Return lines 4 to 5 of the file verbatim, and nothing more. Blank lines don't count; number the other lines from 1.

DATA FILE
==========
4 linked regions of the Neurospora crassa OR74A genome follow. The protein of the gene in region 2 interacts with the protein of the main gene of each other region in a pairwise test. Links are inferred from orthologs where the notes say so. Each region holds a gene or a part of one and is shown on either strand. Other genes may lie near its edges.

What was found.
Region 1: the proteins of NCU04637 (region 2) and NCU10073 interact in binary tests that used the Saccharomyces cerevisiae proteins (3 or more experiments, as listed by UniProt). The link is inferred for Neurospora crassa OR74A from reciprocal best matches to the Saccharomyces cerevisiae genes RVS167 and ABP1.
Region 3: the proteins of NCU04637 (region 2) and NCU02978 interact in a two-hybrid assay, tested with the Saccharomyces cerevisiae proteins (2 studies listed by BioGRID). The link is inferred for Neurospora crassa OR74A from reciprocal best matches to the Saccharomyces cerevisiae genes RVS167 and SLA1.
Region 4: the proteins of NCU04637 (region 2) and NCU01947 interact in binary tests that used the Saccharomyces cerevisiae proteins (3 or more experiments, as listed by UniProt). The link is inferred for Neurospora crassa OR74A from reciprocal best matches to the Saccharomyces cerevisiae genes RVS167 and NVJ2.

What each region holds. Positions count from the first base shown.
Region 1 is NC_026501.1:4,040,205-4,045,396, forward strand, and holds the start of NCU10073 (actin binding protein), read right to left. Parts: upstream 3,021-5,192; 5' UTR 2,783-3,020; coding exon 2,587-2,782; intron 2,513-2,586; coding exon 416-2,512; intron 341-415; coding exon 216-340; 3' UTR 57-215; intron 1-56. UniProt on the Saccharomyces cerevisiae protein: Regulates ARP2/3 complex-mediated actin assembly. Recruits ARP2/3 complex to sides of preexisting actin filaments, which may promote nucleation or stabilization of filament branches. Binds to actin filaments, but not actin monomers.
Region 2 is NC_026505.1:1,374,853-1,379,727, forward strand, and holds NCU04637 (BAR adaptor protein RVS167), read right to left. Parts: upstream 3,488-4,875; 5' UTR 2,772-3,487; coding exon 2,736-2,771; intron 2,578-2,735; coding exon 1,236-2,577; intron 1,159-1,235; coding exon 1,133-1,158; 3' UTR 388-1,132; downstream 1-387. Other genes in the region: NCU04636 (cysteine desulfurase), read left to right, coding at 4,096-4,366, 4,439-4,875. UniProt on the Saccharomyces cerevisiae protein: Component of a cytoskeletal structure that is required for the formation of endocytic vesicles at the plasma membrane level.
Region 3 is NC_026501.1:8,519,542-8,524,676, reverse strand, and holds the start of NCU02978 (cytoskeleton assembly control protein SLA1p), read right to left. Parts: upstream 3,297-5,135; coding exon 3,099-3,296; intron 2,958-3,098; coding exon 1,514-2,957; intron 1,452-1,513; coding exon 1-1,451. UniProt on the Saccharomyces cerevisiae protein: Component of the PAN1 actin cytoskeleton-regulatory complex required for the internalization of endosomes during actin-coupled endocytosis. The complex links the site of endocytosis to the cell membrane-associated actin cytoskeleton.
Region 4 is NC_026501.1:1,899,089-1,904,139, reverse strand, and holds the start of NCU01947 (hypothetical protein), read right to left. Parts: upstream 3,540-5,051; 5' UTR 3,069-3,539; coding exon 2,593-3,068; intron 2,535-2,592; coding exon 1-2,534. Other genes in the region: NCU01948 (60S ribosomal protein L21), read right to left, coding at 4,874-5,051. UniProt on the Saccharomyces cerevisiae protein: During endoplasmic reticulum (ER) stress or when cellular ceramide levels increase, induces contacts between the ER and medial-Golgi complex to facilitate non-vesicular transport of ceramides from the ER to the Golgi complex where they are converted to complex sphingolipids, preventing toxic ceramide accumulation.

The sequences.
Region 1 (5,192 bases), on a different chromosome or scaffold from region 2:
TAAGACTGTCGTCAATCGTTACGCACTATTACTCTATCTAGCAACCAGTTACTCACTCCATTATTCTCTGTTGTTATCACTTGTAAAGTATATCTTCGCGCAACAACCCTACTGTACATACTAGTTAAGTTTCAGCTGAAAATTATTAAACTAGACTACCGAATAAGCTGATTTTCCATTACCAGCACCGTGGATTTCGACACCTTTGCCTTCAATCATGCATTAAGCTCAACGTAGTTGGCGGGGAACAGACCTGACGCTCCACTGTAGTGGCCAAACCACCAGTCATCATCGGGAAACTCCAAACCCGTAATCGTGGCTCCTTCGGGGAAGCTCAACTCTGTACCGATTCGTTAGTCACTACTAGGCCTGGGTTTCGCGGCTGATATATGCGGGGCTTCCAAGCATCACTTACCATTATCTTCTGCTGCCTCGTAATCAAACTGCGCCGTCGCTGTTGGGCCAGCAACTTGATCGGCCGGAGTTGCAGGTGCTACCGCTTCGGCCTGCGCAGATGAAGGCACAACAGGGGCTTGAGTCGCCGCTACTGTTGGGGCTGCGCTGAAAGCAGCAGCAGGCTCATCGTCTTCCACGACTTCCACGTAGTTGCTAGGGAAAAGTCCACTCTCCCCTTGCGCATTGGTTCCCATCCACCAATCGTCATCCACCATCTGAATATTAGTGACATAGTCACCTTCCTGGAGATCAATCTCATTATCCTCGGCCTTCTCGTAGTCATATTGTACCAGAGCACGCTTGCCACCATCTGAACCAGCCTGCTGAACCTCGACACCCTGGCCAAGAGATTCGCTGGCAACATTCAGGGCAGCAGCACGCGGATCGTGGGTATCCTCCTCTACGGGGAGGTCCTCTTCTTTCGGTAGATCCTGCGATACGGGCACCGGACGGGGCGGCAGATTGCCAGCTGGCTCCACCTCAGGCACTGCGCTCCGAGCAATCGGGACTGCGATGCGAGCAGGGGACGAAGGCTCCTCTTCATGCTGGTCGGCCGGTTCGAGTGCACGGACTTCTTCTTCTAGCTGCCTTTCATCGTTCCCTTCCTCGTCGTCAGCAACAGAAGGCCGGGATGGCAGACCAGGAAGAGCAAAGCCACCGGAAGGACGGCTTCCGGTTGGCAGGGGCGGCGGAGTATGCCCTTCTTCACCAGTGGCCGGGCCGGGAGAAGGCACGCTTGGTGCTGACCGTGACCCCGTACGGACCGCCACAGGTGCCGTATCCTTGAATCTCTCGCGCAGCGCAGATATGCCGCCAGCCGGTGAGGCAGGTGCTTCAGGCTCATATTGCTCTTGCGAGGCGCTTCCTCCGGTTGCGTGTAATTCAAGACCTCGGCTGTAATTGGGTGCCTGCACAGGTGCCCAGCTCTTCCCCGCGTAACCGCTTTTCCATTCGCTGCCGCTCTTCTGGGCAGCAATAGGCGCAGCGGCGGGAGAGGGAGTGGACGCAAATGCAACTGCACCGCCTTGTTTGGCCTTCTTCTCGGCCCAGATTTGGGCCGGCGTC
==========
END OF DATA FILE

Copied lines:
Region 3: the proteins of NCU04637 (region 2) and NCU02978 interact in a two-hybrid assay, tested with the Saccharomyces cerevisiae proteins (2 studies listed by BioGRID). The link is inferred for Neurospora crassa OR74A from reciprocal best matches to the Saccharomyces cerevisiae genes RVS167 and SLA1.
Region 4: the proteins of NCU04637 (region 2) and NCU01947 interact in binary tests that used the Saccharomyces cerevisiae proteins (3 or more experiments, as listed by UniProt). The link is inferred for Neurospora crassa OR74A from reciprocal best matches to the Saccharomyces cerevisiae genes RVS167 and NVJ2.